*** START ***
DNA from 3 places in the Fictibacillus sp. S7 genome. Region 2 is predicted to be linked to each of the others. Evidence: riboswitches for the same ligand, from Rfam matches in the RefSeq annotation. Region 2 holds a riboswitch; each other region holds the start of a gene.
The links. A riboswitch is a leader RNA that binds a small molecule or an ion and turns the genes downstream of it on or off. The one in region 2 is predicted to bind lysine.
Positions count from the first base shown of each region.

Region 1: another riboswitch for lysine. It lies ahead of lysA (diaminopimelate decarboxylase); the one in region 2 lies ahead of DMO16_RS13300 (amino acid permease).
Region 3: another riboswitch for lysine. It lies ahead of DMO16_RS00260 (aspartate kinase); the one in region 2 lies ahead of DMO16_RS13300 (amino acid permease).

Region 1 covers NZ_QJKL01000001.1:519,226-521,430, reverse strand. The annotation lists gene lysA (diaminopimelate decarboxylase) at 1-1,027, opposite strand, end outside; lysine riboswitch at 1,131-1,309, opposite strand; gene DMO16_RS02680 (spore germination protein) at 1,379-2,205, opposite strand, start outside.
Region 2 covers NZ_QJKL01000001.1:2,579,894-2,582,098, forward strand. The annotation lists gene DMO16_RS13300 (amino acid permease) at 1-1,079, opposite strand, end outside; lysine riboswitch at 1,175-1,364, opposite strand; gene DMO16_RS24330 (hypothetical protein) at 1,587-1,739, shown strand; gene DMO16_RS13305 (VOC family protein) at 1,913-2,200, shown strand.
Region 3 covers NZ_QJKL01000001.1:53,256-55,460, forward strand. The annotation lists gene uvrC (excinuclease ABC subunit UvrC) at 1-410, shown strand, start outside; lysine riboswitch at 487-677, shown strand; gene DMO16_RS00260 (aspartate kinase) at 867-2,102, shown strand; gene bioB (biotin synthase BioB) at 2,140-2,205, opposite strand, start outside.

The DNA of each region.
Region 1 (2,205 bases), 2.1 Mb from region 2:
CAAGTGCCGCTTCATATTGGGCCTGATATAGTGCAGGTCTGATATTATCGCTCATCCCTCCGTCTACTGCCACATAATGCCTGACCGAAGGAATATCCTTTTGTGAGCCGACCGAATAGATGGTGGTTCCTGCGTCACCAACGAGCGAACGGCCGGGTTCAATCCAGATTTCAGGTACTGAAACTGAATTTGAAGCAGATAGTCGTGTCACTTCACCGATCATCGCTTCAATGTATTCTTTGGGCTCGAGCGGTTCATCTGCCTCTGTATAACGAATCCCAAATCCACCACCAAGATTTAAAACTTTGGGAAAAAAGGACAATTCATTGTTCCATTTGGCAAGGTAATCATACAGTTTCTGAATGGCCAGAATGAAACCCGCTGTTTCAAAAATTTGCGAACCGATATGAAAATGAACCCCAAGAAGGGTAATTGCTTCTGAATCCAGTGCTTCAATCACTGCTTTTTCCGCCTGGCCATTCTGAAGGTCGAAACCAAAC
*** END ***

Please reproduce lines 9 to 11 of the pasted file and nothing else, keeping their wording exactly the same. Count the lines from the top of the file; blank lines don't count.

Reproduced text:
The DNA of each region.
Region 1 (2,205 bases), 2.1 Mb from region 2:
CAAGTGCCGCTTCATATTGGGCCTGATATAGTGCAGGTCTGATATTATCGCTCATCCCTCCGTCTACTGCCACATAATGCCTGACCGAAGGAATATCCTTTTGTGAGCCGACCGAATAGATGGTGGTTCCTGCGTCACCAACGAGCGAACGGCCGGGTTCAATCCAGATTTCAGGTACTGAAACTGAATTTGAAGCAGATAGTCGTGTCACTTCACCGATCATCGCTTCAATGTATTCTTTGGGCTCGAGCGGTTCATCTGCCTCTGTATAACGAATCCCAAATCCACCACCAAGATTTAAAACTTTGGGAAAAAAGGACAATTCATTGTTCCATTTGGCAAGGTAATCATACAGTTTCTGAATGGCCAGAATGAAACCCGCTGTTTCAAAAATTTGCGAACCGATATGAAAATGAACCCCAAGAAGGGTAATTGCTTCTGAATCCAGTGCTTCAATCACTGCTTTTTCCGCCTGGCCATTCTGAAGGTCGAAACCAAAC